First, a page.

Their November 3, 2017, exposé revealed that Disney had barred its reporters from advance film screenings. That action was taken shortly after previous exposés in September 2017. LA Times management bowed to Disney, and warned the journalists against giving any public praise for the story. That in turn fired up the union organizing drive at the Times. On Jan. 19, writers at the LA Times voted overwhelmingly for the union (248 out of 298). On the same day the publisher of the article was put on an unpaid leave. (Five months later the New Yorker’s editorial staff voted to unionize.)


From the early 1960s, when Disney used dummy corporations to buy Florida land twice the size of Manhattan, to the mid-1960s when the Orlando operation came out into the open, politics were paramount. In May 1967, the Governor signed a set of laws that gave the OK for Disney to set up not just a company town, but a virtual company county.

The cities of Reedy Creek, Bay Lake, Lake Buena Vista, and the overall Reedy Creek Improvement District were all created specifically for Disney to control completely.

Essentially, the state government gave permission for Disney to create a fiefdom which remains today, where both the apparatus of the governing structure and everything else is privatized, serving the interests of Disney.

The Reedy Creek Improvement District gets tax free bonds to finance Disney operations. The governance of the District is based on elections, but the only people allowed to vote are landholders, and the only landholder is Disney. The people representing Disney on the boards may live in the area, but Disney can evict them at will. Within this District are company towns, like Bay Lake and Celebration. The District itself has always been more white, demographically, than surrounding jurisdictions.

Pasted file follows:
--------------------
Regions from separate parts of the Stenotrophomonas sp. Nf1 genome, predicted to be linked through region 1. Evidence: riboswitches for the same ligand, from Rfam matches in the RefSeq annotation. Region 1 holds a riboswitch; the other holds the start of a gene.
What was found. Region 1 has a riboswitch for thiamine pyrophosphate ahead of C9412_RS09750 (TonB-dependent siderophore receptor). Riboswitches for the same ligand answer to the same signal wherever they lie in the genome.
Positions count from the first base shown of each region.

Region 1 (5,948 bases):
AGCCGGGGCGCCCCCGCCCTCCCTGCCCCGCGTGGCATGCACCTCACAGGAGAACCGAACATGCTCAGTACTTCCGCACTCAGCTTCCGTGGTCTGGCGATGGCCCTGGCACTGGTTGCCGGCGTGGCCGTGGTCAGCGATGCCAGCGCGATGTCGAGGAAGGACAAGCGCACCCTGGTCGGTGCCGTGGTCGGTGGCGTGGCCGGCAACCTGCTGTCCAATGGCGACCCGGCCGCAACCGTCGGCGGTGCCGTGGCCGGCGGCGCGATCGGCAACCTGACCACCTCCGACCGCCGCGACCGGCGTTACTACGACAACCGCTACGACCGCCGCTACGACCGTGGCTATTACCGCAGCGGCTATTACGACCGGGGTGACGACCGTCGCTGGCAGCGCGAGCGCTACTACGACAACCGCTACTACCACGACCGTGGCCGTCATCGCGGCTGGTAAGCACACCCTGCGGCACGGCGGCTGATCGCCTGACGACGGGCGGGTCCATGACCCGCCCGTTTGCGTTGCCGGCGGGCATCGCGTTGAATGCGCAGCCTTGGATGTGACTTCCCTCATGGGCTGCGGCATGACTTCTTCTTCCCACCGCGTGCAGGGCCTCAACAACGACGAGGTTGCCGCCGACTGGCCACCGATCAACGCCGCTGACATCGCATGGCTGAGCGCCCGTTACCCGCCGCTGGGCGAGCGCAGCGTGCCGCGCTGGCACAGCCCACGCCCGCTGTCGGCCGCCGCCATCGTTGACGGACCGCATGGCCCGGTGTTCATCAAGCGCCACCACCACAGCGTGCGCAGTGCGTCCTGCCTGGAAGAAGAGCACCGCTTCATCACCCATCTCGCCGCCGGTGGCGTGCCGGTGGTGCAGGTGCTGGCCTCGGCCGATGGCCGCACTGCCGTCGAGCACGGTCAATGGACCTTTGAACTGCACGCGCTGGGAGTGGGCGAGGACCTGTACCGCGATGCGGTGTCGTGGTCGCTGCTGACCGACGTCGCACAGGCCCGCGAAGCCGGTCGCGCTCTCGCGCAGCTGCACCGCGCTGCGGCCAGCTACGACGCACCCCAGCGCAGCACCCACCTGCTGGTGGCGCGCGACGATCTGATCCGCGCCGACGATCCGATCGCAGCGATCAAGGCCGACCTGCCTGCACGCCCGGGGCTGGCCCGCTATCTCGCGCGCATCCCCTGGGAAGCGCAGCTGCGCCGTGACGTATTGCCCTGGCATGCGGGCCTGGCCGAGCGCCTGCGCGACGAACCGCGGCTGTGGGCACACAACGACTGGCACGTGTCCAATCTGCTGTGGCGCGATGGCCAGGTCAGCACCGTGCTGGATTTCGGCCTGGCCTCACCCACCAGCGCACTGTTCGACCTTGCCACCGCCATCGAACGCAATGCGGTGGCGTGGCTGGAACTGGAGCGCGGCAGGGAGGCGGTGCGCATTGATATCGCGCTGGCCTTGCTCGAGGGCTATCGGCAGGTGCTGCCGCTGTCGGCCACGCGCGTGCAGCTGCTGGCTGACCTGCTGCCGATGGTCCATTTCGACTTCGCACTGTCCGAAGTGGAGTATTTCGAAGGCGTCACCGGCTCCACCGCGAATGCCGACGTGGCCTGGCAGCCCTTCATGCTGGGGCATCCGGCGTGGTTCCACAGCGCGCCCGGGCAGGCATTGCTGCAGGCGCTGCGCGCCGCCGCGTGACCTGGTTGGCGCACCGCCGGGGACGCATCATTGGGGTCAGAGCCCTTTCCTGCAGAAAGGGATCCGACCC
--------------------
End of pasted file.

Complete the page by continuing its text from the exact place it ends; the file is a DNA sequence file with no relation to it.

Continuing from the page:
Walt Disney’s vision of “Tomorrowland” embodied in his idea for the Epcot Themepark and brought to life in part by the Reedy Creek District, shows its real right-wing character. All employees are non-union, rent their dwellings from Disney and can be evicted at any time.

Fast forward to 2012

In September 2012 after 50,000 people in Orange County, Florida, signed a petition to get the right to paid sick leave on the ballot, Disney and restaurant giant Darden jumped into action. Their lobbyists sat in the audience texting County Commissioners, who then voted to keep it off the ballot. One Republican leader texted a Commissioner to make sure to defeat the measure so that the state legislature could then deliver a “kill shot.”